The collaborative or �co�-management of natural resources - whether between states and local communities or amongst and within communities themselves - is a process of collective understanding and actions to bring about negotiated agreements on roles, rights and responsibilities for decentralized governance of natural resources. At heart, co-management is about sharing power, one of the most difficult but rewarding experiences in personal and social life. The book is designed for professionals and people involved in practical co-management processes, and distils a wealth of experience and innovative approaches �learned by doing�. It begins by offering a variety of vistas, from historical analyses to a clear grasp of key concepts. Illustrated in detail is the understanding accumulated in recent decades on starting points for co-management, conditions and methods for successful negotiations, ideas to manage conflicts and types of agreements and co-management institutions emerging from the negotiation tables. Simple tools, such as checklists distilled from different situations and contexts, are offered throughout. Examples and insights from experience highlight the importance of participatory democracy - the enabling contexts where �sharing power� is ultimately possible and successful. Published with IIED and IUCN.
Sharing Power is without question the most complete and detailed sourcebook available to date on how to frame, prepare and actually engage in co-management.' Steve Brechin, professor and author of Resident People and National Parks 'Sharing Power represents an impressive outcome from a long period of reflection on the topic of co-mangement by the authors … a very useful resource.' Environmental Conservation 'Sharing Power brings together an incredible range of experience from diverse communities and countries, illustrating the complexities and unique contexts in which management transitions are occurring […] it is a 'must read' for all who care about the future of Earth's wonderful natural resources.' Mark Poffenberger, executive director of Community Forestry International 'Sharing Power adopts a critical approach, not only toward the older top-down strategies of land management accepted in most of the Western world, but also toward assessing the new approaches which are increasingly being adopted… Case studies, including both successes and failures, are included and demonstrate the value of creative approaches to land management. The text is illustrated not only with real-world examples, but with regular guideline summaries and checklists for planning purposes. Sharing Power certainly challenges land management agencies to not only move ahead, but to subject their practices to continuing scrutiny and assessment.' Electronic Green Journal 'When picking up this book, you feel that the authors have really left no stone unturned in their quest to unveil the secrets of successful co-management. Examples are drawn from agriculture, agriculture research, water management and pastoral societies, forest resources, fisheries and coastal resources, mountain environments, management of wildlife and protected areas… Sharing Power is the product of creative tension between realities and visions, what is and what could be, especially in response to external forces that affect local communities, other actors and the natural environment. As such, it is an inspiring piece of work.' GRAIN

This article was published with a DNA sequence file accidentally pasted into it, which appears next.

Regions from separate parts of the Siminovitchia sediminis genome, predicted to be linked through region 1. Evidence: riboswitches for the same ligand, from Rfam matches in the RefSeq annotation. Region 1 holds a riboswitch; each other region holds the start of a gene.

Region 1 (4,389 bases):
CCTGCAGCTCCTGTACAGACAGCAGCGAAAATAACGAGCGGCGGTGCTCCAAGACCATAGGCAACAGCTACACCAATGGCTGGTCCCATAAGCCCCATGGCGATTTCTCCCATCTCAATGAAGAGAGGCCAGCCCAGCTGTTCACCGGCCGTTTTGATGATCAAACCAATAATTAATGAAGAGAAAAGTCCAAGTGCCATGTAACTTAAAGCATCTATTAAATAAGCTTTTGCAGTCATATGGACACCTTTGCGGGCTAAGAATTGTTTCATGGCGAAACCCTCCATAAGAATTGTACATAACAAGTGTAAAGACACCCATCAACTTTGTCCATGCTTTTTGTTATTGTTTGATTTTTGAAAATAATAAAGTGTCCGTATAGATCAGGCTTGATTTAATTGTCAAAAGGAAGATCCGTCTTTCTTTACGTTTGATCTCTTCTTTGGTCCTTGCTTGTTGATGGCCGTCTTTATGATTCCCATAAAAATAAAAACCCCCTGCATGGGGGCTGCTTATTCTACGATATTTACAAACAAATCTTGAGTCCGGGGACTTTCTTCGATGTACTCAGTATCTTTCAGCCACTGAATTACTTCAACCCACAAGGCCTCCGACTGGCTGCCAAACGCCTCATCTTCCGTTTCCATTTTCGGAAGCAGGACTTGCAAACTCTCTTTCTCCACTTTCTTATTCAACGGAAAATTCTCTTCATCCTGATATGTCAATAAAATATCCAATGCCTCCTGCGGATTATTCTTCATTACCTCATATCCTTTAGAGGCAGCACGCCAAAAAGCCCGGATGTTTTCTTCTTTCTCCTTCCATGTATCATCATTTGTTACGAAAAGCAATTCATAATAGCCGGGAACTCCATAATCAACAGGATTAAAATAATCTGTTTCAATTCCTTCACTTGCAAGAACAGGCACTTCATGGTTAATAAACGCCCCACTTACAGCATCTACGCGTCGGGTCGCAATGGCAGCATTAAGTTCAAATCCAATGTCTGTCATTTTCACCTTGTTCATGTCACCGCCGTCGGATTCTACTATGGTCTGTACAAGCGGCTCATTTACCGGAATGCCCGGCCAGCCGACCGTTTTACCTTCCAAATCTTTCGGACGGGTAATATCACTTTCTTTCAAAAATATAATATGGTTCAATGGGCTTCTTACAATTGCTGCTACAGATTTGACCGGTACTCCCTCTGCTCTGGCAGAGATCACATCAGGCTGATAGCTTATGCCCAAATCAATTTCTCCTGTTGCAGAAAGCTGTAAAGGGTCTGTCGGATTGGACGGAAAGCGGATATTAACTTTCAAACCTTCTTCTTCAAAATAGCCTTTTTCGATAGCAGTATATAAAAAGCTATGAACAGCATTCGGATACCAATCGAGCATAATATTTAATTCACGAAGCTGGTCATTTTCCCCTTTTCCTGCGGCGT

Foreword by Juan Mayr Maldonado * Introduction * Part I: Towards a Contextual Framework * Managing Natural Resources: a Struggle Between Politics and Culture * Actors, Entitlements and Equity in Natural Resource Management * Co-management of Natural Resources * Part II: Towards Effective Processes * A Point of Departure * Preparing for the Partnership * Negotiating the Co-management Agreement and Organisation * Part III: Towards Effective Institutions * Co-management Agreements * Co-management Organisations * Learning-by-doing in Co-management Institutions * Part IV: Towards an Enabling Social Context * Natural Resource Policy and Instruments * Empowering Civil Society for Policy Change * Concluding Remarks * References, Index